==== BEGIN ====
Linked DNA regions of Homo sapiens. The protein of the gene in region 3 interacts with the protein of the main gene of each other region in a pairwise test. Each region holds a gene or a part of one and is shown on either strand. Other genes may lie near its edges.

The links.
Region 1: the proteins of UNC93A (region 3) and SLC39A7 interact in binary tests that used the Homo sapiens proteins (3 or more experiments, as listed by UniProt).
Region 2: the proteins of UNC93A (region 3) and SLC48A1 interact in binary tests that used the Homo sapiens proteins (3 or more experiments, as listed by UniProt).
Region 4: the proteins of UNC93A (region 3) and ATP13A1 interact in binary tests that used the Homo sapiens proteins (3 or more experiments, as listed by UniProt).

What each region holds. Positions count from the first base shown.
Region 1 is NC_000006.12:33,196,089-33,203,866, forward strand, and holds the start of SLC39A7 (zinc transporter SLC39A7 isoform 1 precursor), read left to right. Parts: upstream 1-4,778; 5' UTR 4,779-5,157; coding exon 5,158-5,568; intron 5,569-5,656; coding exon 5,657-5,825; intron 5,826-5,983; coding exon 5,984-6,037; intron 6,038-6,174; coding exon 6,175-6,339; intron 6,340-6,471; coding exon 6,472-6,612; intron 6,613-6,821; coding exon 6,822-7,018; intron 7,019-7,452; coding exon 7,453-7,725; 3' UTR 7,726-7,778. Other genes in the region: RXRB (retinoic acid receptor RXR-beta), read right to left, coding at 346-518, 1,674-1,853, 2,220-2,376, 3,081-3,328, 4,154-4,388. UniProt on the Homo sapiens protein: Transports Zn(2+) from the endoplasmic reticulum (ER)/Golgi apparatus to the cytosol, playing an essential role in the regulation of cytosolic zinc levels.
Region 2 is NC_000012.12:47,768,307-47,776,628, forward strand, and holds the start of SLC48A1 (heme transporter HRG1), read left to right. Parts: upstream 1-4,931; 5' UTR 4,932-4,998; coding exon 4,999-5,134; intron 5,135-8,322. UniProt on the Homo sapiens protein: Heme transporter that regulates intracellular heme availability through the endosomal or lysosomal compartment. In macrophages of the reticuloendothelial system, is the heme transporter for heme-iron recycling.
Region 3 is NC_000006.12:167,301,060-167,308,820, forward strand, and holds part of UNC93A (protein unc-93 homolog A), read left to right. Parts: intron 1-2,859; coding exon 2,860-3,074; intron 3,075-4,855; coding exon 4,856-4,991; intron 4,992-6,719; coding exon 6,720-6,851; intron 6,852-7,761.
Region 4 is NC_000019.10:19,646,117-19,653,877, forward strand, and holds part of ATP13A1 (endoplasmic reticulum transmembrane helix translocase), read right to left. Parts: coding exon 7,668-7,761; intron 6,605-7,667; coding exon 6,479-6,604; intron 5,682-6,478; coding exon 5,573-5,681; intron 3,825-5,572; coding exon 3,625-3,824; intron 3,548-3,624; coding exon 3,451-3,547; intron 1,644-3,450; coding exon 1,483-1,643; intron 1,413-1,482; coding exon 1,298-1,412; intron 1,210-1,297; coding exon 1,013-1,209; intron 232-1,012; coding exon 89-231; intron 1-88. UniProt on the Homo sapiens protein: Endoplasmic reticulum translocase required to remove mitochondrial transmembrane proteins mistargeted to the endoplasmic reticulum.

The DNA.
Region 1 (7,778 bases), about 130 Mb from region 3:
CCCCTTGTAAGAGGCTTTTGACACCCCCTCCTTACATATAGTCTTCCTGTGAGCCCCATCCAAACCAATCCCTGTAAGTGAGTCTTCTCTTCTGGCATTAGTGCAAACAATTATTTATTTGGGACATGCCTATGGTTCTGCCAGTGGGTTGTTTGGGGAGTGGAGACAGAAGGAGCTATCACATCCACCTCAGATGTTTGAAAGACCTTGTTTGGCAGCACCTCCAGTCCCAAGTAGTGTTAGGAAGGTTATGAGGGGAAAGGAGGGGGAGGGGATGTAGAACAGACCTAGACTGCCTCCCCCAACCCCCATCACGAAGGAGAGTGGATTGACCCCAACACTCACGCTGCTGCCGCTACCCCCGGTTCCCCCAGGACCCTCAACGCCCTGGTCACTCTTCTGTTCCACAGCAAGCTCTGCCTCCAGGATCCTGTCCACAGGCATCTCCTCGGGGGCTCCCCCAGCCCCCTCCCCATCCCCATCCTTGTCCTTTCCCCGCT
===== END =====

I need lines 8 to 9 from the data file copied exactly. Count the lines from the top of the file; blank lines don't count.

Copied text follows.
Region 2 is NC_000012.12:47,768,307-47,776,628, forward strand, and holds the start of SLC48A1 (heme transporter HRG1), read left to right. Parts: upstream 1-4,931; 5' UTR 4,932-4,998; coding exon 4,999-5,134; intron 5,135-8,322. UniProt on the Homo sapiens protein: Heme transporter that regulates intracellular heme availability through the endosomal or lysosomal compartment. In macrophages of the reticuloendothelial system, is the heme transporter for heme-iron recycling.
Region 3 is NC_000006.12:167,301,060-167,308,820, forward strand, and holds part of UNC93A (protein unc-93 homolog A), read left to right. Parts: intron 1-2,859; coding exon 2,860-3,074; intron 3,075-4,855; coding exon 4,856-4,991; intron 4,992-6,719; coding exon 6,720-6,851; intron 6,852-7,761.